"Calculations are only a more thought-out method of quantification. Actually, without calculations there would be no way to quantify anything. We know that dodging a bullet is an impressive feat because Pipboy and his brother made calcs for it before. Before that discussions were completely opinionated about speed. In a way they were even ahead of their time. They used concepts like "reaction speed" and "combat speed" which only got popular in the OBD by 2011 (IIRC, thanks to me). Anyways, like I said calculations are nothing more than a detailed analysis of a feat. I do agree that there's an extend where we would be going overboard. That's why we have unwritten rules against calc stacking and such. But you should also realize that 90% of the calcs are nothing but grade school math. They boil down to time/distance calculations, volume calculations or simple cases where you calculate KE or multiply one number with another. They are about as straightforward as it gets. And I would also like to note that the author's opinion means little if anything. If you actually get down to it, you'd realize that the majority of the authors know jackshit about the power of their creations. They simply don't care, all they do is to make these characters perform cool stuff. With the exception of maybe a very few Hard SF writter I don't think any authors stop to analyze what the characters and technologies they made are truly capable of. So with this it's natural that the power of fictional characters is inconsistent. And no, using statistical mean is a bad idea. This is fiction, an imitation of reality. Not reality itself. There's no "truth" for a character's power. There's only various viewpoints. And over the years the one viewpoint which dominates VS debates is the "positive feedback" style. This basically means to take the character's most impressive feats and take these as the said character's "true" level of ability. Why? In short it's because the others lead to much hypocrisy and potential abuses. Yeah, much more than this "positive feedback" style. That's roughly the gist of it."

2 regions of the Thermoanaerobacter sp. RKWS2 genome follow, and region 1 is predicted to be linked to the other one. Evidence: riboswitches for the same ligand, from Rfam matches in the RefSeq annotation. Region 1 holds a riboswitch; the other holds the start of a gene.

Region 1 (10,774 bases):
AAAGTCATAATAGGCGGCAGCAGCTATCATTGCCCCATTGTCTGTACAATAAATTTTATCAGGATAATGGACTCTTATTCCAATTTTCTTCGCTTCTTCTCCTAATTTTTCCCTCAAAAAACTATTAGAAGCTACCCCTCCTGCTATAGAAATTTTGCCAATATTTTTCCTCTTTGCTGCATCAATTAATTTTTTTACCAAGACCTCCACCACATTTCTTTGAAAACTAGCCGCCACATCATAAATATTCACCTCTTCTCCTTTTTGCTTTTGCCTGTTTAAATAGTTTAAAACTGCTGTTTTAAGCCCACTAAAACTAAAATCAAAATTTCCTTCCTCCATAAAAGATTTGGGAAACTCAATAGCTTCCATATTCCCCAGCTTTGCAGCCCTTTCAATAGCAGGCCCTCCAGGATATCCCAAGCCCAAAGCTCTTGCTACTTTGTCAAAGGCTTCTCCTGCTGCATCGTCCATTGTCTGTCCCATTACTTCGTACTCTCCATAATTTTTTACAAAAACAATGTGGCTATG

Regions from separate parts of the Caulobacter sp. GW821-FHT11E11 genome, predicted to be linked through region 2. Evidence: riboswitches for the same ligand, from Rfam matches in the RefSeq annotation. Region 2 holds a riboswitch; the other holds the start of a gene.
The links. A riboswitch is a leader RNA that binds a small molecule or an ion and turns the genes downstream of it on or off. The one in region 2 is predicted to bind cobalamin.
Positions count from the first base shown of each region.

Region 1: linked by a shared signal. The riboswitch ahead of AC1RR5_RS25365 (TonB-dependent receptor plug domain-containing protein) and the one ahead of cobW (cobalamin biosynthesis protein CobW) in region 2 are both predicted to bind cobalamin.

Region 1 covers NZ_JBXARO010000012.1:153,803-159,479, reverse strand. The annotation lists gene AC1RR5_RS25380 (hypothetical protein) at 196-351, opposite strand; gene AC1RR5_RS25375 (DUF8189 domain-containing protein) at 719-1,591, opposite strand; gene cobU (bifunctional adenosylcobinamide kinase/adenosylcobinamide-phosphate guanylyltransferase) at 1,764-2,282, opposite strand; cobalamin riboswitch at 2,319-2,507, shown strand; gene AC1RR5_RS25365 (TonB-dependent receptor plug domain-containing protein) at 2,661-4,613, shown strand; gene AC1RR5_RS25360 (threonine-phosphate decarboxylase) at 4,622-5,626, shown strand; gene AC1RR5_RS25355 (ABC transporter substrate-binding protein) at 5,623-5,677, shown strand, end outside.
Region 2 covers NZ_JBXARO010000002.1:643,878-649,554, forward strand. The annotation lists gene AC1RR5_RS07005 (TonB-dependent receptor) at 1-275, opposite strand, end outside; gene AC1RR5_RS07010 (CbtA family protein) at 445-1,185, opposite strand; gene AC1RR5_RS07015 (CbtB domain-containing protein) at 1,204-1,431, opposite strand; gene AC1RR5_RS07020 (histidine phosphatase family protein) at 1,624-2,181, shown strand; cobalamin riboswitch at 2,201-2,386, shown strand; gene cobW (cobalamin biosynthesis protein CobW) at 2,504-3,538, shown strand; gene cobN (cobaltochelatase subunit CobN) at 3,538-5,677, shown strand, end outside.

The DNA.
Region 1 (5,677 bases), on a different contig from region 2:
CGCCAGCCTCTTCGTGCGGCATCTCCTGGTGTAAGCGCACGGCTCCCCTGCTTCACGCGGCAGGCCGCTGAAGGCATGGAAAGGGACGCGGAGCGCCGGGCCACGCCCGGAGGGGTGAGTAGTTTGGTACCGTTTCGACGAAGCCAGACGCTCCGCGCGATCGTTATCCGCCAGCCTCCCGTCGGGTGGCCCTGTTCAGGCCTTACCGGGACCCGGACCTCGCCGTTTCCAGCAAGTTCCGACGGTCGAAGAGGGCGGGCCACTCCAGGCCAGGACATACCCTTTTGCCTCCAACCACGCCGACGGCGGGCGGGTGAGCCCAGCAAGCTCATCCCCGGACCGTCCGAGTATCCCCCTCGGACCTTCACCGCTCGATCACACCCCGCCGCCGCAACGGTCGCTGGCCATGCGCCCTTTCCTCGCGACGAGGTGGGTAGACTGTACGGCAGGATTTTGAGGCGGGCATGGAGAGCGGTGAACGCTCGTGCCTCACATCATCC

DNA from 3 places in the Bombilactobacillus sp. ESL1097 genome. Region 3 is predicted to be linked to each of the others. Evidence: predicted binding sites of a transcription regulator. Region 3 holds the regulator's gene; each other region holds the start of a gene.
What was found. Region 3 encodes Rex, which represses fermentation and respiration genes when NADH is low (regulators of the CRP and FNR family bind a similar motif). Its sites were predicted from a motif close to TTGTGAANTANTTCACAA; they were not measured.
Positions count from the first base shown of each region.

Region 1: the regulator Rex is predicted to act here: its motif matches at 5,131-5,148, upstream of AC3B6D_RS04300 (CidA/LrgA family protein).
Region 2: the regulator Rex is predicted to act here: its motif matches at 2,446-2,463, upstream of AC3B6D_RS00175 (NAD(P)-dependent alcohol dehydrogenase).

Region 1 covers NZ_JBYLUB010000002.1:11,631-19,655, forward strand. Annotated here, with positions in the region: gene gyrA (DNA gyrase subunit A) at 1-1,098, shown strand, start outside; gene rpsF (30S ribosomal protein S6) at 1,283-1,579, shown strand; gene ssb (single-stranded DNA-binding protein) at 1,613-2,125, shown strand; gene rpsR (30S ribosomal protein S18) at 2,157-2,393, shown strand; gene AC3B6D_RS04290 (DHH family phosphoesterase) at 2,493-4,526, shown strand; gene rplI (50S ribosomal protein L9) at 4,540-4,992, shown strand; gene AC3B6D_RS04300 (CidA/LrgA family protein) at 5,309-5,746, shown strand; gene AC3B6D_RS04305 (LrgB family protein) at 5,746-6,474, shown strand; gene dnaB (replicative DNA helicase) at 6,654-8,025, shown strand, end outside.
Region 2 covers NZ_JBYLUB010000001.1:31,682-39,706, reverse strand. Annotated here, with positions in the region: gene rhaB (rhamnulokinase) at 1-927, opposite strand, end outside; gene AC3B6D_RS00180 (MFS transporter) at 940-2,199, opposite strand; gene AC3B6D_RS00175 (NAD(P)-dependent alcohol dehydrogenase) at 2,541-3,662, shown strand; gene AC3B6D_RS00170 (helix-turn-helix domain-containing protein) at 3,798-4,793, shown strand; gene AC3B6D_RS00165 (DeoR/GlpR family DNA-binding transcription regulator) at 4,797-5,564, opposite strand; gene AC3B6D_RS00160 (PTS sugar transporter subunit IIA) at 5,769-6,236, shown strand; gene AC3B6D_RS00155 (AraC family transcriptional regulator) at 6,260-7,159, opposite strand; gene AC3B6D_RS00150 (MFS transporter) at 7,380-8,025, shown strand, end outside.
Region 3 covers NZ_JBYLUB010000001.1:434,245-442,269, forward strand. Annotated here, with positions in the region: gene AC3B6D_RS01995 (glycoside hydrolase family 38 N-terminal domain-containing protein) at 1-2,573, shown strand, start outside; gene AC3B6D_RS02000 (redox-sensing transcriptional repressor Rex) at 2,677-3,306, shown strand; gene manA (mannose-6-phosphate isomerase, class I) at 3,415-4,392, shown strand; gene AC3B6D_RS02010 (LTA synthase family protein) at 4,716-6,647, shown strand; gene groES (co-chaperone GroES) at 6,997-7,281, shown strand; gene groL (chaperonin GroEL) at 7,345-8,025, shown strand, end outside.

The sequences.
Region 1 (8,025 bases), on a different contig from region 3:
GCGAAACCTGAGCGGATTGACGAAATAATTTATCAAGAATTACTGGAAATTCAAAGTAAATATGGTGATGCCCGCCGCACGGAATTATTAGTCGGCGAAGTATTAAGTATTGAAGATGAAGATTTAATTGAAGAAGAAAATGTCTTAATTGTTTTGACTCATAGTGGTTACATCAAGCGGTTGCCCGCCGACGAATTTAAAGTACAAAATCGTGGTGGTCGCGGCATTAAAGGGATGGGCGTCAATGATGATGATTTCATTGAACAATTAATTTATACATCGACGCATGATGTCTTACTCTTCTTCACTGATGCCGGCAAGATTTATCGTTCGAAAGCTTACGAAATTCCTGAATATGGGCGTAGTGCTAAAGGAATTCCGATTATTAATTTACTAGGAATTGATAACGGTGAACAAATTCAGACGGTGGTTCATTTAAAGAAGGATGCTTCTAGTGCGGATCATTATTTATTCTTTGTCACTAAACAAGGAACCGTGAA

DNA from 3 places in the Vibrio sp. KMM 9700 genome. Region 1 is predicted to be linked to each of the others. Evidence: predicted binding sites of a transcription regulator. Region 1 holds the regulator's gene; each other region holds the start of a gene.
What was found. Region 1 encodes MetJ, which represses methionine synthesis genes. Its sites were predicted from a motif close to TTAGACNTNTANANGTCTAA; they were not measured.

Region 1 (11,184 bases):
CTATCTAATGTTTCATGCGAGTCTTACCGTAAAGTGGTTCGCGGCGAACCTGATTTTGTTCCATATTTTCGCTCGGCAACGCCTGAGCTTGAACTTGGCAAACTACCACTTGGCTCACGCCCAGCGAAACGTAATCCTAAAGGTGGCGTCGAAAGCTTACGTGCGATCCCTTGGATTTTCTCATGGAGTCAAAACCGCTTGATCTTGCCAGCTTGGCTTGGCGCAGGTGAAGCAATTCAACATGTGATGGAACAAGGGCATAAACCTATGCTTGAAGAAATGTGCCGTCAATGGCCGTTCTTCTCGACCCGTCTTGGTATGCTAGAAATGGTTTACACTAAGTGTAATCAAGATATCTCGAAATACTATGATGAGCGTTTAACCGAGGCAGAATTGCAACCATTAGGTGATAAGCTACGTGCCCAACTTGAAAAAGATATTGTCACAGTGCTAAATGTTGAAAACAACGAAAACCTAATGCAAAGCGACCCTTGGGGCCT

" Unfortunately, too often people put a set of "rules" over the laws of physics in a fiction. It is fair enough to say that there is a common trope which means physics law X doesn't exist in that universe, but you have to be able to show examples within that universe. You can't just say "there's a rule against it, so it doesn't apply".
The one thing I would disagree about in this blog post is that calculations make the debate less fun. It seems to me that seems a lot of the debates about feats in the pre-calc era basically consisted of pages and pages of a more sophisticated version of "no it isn't, yes it is". This still happens, in fact, for certain feats before anyone can be bothered to calc it. That isn't interesting. Calculations (in the comments to the calcs themselves) often turn out to be a rich discussion of the feat from all possible perspectives, much more interesting. When it comes to the thread themselves, yes it means they are resolved more easily by "stats". But what that means is you can have much more threads, giving you a bigger range of fictions to look at, and hopefully the more interesting ones will be the ones that stick.
I would like to say though, this I much more to the point of what we do and what people want to know than wong's lecture on SDN, which was what people previously were linked all the time here in relation to complaints about calcs and whatnot. Especially as the said post details the use of the argument that almost everyone in the fiction is an idiot, which is not used here and no-one has tried to introduce it."